Already conspiracy theories are swirling around the death of accused child molester Jeffrey Epstein. After the medical examiner released a statement saying there is more information needed, NBC News reporter Ken Dilanian explained there was a reason to be more cautious.
“I spoke to an official about this process who said this is not unusual,” he explained. “In cases like this, the medical examiner needs to be extra careful. There’s not only a pending criminal investigation; civil attorneys are swarming. In fact, he had a private forensic pathologist attend this autopsy.”
He noted having another person witness the autopsy also isn’t unusual, particularly if there is a chance of civil litigation. He explained that the Epstein estate could sue, but also his victims could sue for not being able to have their day in court.
“In a case like this, particularly when the president of the United States is trafficking conspiracy theories about it, the medical examiner wants to be absolutely sure they ruled out any other possibility,” Dilanian explained. “Again, NBC News has been hearing all day long there are no indications of foul play, and this looks like a suicide that he hung himself in his cell.”
Dilanian also said that he’s not sure there will be camera footage of Epstein, despite conflicting reports from a former employee of the Bureau of Prisons and at least two prosecutors.
Watch the full panel discussion below:
Trump aides desperately try to downplay ‘order’ to US companies to leave China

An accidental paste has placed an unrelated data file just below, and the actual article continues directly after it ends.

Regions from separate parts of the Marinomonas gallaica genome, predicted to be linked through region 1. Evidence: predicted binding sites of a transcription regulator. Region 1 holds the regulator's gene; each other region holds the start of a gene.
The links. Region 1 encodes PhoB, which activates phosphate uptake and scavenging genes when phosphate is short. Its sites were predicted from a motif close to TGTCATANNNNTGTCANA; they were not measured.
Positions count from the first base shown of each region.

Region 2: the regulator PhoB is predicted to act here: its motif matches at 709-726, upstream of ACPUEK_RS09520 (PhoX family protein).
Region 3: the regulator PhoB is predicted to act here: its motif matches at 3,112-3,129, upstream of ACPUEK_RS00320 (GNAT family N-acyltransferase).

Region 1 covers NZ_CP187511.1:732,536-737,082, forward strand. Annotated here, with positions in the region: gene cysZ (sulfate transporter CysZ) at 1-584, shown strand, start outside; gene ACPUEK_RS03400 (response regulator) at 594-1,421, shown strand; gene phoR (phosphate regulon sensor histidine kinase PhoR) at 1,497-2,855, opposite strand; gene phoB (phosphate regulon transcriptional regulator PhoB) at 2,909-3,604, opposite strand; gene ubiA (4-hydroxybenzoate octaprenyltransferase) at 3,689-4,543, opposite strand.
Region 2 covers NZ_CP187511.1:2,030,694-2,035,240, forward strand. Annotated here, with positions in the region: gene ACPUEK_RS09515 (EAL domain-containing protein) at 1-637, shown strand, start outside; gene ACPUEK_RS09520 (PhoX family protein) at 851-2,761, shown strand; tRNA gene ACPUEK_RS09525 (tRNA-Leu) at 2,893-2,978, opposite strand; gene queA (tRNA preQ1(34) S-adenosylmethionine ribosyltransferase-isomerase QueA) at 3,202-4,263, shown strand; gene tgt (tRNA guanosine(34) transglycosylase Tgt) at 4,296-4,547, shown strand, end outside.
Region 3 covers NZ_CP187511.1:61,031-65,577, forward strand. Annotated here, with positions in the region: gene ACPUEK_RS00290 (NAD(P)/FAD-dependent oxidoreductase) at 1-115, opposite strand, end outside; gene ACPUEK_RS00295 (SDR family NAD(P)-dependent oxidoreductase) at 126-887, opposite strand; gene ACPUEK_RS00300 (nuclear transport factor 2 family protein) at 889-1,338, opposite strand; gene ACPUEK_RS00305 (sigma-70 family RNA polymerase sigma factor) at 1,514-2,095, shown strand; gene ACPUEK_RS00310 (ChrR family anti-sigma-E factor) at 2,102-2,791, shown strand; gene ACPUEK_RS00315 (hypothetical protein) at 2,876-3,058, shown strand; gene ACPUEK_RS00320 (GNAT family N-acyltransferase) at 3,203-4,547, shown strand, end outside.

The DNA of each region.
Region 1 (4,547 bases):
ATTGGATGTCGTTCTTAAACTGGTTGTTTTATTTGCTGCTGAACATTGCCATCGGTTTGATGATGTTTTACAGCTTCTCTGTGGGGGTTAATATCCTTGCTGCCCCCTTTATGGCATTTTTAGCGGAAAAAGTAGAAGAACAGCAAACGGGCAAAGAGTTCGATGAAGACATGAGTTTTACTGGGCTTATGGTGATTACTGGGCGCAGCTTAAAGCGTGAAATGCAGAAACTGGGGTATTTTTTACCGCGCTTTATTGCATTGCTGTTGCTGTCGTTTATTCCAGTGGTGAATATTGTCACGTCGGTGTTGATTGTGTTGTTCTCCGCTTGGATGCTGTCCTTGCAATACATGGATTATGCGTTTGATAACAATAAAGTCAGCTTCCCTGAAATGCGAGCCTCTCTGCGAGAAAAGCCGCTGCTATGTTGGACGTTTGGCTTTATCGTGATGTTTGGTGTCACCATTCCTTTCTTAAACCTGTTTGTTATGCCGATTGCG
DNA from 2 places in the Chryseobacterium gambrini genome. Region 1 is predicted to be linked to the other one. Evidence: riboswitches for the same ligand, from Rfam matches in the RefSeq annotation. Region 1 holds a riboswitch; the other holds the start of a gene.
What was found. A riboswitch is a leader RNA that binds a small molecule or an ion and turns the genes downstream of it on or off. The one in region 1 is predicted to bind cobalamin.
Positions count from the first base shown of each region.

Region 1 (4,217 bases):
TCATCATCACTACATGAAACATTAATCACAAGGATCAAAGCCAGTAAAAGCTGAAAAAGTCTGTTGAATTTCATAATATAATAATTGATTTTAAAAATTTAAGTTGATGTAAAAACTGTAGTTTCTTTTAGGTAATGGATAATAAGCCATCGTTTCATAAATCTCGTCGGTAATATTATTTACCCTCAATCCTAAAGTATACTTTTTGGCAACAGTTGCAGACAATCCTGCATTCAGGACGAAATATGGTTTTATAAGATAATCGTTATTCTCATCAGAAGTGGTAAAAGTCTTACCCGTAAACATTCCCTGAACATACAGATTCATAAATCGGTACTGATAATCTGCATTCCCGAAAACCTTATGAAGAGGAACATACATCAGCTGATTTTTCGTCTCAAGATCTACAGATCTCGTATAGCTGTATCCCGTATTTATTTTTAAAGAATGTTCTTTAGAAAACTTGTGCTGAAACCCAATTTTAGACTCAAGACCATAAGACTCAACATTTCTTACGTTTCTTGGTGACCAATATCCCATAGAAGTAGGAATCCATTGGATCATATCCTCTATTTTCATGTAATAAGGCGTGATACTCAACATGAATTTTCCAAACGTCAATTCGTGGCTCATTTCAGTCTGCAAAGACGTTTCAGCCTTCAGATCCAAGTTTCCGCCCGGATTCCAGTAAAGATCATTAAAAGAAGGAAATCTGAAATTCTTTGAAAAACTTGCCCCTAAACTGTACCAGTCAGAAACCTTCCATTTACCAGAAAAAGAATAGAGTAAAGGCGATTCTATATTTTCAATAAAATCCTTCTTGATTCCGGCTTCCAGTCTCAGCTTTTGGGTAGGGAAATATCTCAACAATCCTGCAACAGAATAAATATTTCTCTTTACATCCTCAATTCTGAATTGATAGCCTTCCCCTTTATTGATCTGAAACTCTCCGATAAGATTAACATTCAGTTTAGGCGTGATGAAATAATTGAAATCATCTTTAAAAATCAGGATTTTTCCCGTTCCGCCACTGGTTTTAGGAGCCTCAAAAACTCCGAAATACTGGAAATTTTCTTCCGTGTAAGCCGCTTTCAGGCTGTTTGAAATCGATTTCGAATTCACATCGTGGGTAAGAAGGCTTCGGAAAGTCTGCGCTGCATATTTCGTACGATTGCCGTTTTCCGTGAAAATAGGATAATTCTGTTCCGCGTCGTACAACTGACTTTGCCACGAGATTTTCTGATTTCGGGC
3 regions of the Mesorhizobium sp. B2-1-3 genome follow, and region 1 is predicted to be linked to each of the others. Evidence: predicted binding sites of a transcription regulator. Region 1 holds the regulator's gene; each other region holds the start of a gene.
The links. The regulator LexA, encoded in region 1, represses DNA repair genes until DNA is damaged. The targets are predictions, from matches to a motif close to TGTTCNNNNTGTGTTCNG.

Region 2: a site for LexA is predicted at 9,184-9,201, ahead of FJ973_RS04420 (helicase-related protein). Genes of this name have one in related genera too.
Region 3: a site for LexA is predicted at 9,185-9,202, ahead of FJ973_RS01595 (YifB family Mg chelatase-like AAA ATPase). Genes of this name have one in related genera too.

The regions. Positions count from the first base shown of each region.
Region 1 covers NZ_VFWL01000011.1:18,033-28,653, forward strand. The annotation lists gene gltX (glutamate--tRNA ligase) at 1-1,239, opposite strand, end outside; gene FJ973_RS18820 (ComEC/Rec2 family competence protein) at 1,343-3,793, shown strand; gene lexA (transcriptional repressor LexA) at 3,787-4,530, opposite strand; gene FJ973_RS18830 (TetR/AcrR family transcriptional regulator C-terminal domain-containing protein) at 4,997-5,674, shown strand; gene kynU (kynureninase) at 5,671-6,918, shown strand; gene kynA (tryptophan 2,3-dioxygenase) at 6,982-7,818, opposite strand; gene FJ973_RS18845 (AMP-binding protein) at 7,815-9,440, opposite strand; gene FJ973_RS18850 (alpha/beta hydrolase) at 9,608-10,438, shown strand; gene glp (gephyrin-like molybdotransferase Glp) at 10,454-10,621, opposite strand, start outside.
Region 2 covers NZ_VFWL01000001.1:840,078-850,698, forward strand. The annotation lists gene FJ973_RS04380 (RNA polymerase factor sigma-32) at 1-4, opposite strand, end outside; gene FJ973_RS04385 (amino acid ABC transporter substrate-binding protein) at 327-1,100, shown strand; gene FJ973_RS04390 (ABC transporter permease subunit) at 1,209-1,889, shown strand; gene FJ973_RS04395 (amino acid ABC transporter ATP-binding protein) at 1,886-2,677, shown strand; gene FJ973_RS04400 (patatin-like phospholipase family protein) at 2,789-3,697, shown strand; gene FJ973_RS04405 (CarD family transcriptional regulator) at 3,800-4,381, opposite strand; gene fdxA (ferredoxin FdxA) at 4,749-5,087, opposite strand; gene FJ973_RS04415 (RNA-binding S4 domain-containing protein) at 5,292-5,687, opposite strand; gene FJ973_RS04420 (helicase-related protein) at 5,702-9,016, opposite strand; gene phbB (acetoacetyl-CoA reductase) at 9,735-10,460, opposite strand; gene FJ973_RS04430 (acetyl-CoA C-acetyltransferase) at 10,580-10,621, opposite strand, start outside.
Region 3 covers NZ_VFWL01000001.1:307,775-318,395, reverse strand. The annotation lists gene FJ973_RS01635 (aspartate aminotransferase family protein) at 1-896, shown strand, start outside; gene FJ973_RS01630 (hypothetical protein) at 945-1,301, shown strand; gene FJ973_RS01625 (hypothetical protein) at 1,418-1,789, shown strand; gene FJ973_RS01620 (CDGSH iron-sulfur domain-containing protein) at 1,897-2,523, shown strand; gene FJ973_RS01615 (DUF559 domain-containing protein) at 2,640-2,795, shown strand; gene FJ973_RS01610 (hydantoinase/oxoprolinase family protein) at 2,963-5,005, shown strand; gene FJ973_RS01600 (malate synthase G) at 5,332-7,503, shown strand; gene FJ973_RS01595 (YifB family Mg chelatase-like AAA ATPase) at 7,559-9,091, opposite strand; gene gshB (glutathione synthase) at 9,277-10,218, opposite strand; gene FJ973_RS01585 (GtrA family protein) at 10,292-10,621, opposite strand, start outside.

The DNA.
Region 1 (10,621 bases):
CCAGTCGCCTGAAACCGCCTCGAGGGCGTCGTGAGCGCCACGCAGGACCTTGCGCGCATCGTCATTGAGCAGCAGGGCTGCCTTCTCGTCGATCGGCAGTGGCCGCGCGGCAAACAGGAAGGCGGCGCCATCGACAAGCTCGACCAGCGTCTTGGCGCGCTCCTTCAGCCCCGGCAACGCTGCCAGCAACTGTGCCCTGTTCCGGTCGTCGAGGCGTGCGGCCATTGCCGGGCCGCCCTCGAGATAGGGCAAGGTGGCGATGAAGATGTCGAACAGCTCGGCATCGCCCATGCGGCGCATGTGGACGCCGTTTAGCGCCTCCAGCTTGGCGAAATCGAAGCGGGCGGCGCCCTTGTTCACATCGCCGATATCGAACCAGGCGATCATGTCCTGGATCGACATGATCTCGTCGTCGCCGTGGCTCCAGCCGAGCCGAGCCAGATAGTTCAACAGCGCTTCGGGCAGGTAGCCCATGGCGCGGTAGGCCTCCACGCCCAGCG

Donald Trump's top aides on Sunday downplayed the idea of US companies being forced to abandon China any time soon, as an edict from the president ordering businesses to start looking for alternatives has been met with skepticism.
Treasury Secretary Steven Mnuchin and White House economics advisor Larry Kudlow took to the airwaves from France, where Trump is participating in the G7 summit, to smooth out tensions in the business community prompted by Trump's Friday tweet.
Trump said he has "no plan now" to bring US companies in line, and his aides quickly reinforced the message.
Trump sparks confusion at G7 before doubling down on China tariffs
President Donald Trump doubled down Sunday on his hard line against China after sowing confusion with statements that he might be willing to soften a trade war G7 partners fear threatens the world economy.
At the G7 summit in Biarritz, France, Trump announced a major trade deal with Japan and promised more of the same with Britain, once Brexit is done.
But the positives were overshadowed by a mix-up over his apparent expression of regret for the latest escalation in the US-China dispute.
"I have second thoughts about everything," he conceded to reporters when asked if he regretted his decision on Friday to ramp up tariffs on all Chinese imports, worth some $550 billion, in retaliation for Beijing's earlier hike of levies on US goods.
Persecuted Christians eye long-sought freedom in Sudan
Sudan's Christians suffered decades of persecution under the regime of Islamist general Omar al-Bashir. Now they hope his downfall will give the religious freedom they have long prayed for.
Deep within the maze of dusty alleys that honeycomb Omdurman, Khartoum's sprawling twin city, Yousef Zamgila's church is not visible from the street.
It is hidden in the courtyard of a friend's home and consists of a few iron benches, a pulpit and crosses hastily painted on pillars holding a corrugated roof.
"The previous centre got destroyed because we didn't have the right papers. They always refused... So we use the land of our neighbours," says the Lutheran reverend.